Notably, silencing miR-122, which is strongly expressed upon HCV infection and is predictive of the response to IFN therapy [14, 19], also suppresses SOCS3 expression by methylation of its promoter, and thereby boosts STAT3 activation [40] to enhance the response to IFN therapy. miR-19a, a member of the miR-17-92 cluster that is dysregulated in HCV infection [41], probably has similar clinical value, as it suppresses SOCS3 expression to enhance IFNα and interleukin-6 signaling via STAT3, and thus activates JAK/STAT signaling [42]. HCV infection also stimulates miR-373 expression, and thereby impairs JAK/STAT signaling by directly targeting JAK1 and IFN-regulating factor 9 [43]. Taken together, these observations imply that JAK/STAT signaling and SOCS proteins may underlie IFN resistance in HCV patients.

TGF-β1/SMADs signaling

Transforming-growth factor-β (TGF-β) is synthesized by many cells and has a fibrogenic capacity by serving as a chemotactic for fibroblasts, stimulating fibroblast proliferation, and increasing extracellular matrix protein synthesis. In addition, TGF-β is critical for liver fibrogenesis induced by virus infection or other factors, and also has anti-inflammatory and immunosuppressive effects upon binding its cognate receptors.

SMADs are a family of intracellular regulatory proteins that regulate signaling downstream of TGF-β receptors. SMADs can be divided into three classes, including receptor-regulated SMADs, common-mediator SMAD and inhibitory SMADs. SMAD7 is one inhibitory SMAD, which can block the activation of receptor-regulated SMADs and common-mediator SMADs. Notably, upregulation of miR-21 in HCV and hepatocellular carcinoma patients represses a luciferase reporter containing the 3′-UTR of SMAD7 and increases luciferase production from a TGF-β reporter [18]. On the other hand, SMAD7 is a feedback inhibitor of TGF-β and its expression is induced by TGF-β. Collectively, these observations highlight a potential relationship between miR-21 and TGF-β1, possibly via SMAD7, that could drive fibrogenesis in chronic hepatitis C. Moreover, miR-192 increased by HCV infection can directly upregulate TGF-β1 expression, suggesting that it is also as a major factor mediating HCV infection-associated fibrogenesis [44].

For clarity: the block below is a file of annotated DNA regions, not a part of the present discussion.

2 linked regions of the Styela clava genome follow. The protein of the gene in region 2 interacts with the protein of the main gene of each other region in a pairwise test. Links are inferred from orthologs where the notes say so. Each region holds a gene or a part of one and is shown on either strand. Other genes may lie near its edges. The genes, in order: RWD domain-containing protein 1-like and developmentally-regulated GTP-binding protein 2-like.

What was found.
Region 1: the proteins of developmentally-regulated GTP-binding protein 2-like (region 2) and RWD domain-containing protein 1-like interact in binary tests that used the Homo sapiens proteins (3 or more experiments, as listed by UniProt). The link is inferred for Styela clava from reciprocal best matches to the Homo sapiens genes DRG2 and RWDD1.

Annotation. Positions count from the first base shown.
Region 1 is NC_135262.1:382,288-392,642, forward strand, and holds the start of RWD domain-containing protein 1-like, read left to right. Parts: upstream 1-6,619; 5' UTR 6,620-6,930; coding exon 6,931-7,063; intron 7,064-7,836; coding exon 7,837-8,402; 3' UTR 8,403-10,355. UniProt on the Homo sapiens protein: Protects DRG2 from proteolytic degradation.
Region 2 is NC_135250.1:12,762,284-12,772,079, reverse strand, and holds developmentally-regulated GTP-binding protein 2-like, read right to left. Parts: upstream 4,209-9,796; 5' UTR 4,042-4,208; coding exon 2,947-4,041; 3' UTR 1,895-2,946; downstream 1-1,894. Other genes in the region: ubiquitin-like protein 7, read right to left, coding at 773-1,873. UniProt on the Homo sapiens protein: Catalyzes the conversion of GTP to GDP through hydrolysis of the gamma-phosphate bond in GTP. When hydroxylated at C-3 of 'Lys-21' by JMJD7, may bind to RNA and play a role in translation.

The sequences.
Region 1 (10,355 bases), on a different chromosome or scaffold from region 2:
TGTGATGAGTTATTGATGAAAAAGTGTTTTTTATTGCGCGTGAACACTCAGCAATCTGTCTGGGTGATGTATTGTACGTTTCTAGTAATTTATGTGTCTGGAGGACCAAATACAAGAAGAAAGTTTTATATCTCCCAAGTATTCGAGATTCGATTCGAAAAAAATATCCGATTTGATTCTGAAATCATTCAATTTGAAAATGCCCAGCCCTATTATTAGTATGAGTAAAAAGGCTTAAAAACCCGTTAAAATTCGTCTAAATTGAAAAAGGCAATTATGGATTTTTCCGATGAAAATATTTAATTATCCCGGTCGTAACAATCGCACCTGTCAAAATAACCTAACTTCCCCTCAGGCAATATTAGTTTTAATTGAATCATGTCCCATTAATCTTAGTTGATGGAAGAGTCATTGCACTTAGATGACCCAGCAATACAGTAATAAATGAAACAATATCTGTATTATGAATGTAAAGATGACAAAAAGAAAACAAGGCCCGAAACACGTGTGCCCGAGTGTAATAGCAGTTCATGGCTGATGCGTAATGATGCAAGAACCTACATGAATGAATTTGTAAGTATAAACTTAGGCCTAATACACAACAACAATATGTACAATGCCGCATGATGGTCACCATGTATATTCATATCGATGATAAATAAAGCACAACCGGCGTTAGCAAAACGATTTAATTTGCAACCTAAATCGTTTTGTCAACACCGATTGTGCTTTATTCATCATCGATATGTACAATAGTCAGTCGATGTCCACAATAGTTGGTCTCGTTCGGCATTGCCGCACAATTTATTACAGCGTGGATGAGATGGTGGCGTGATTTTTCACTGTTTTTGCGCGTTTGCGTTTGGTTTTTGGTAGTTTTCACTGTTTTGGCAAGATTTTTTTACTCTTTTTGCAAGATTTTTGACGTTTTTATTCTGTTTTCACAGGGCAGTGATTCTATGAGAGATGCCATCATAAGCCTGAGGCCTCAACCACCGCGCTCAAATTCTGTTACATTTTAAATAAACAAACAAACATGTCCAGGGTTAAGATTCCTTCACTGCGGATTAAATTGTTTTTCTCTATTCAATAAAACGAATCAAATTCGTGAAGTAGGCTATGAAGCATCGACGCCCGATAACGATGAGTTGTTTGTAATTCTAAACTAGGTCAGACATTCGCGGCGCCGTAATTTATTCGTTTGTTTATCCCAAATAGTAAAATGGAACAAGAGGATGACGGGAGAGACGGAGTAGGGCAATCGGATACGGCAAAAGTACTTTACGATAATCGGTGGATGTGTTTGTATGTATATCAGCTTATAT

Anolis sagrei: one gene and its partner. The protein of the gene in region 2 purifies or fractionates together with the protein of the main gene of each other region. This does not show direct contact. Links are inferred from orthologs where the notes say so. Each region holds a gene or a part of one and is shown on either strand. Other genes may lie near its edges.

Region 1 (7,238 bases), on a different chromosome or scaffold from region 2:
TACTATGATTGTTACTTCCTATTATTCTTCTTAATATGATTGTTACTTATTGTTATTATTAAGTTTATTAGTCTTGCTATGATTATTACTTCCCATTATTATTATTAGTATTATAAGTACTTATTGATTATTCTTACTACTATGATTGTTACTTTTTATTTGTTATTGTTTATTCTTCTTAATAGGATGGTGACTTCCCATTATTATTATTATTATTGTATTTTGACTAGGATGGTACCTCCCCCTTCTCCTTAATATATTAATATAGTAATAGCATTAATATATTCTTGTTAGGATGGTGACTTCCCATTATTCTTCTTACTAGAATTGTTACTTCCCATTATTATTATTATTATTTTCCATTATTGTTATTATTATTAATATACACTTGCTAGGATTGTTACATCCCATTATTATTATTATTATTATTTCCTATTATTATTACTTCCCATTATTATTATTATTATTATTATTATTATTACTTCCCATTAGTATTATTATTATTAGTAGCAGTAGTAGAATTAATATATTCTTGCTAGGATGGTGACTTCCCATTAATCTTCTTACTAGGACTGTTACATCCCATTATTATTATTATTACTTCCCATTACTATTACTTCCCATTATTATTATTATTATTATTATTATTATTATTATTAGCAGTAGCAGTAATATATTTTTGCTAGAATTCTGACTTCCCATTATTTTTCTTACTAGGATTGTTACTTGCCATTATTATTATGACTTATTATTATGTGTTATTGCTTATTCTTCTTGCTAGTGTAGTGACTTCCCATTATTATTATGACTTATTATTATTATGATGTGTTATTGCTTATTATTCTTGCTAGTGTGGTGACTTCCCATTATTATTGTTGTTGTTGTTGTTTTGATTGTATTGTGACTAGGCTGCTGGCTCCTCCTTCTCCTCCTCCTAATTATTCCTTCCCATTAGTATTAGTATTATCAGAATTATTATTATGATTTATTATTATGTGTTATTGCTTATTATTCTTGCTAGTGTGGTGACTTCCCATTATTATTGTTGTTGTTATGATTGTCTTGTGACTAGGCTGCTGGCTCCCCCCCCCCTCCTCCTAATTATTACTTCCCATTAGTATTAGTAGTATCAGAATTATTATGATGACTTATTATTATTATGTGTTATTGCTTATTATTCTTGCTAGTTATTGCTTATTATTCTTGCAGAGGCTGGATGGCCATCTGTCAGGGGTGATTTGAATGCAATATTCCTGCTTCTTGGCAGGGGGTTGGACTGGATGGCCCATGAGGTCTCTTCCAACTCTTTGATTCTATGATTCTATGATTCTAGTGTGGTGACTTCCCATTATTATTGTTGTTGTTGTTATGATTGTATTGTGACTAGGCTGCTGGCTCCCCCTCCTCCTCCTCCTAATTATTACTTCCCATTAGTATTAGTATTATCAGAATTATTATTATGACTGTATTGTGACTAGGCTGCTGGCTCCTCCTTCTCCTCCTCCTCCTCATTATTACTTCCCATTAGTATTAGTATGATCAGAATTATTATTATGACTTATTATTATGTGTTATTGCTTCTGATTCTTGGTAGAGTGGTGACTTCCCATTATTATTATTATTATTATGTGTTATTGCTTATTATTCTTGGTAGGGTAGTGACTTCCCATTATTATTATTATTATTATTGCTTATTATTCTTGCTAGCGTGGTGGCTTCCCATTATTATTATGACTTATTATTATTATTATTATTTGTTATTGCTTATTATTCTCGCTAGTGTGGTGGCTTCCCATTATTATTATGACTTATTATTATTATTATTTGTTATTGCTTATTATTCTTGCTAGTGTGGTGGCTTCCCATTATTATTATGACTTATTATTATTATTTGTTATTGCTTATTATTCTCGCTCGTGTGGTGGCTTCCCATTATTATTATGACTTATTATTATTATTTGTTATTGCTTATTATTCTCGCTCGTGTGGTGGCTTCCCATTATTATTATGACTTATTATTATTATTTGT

Wnt signaling

Wnt is a highly conserved pathway and a key regulator of cell proliferation. Ad-HCV core adenovirus infection can downregulate miR-152 and upregulate the Wnt/β-catenin effector Wnt1 in HepG2 cells. Notably, HCV downregulates miR-152 [45], which directly targets the WNT1 3′-UTR, thereby relieving the suppression and inducing Wnt1-mediated signaling that promotes in proliferation, G1-S transition, and colony formation in HepG2 cells. Nuclear localization of β-catenin—another marker of Wnt/β-catenin activity—is also much higher in HCV-infected and hepatocellular carcinoma patients than in healthy controls. For instance, miR-155 over-expression increases β-catenin nuclear localization in Huh7 cells [25], suggesting that it may regulate the immune response to HCV and thereby link HCV to cancer through Wnt/β-catenin signaling.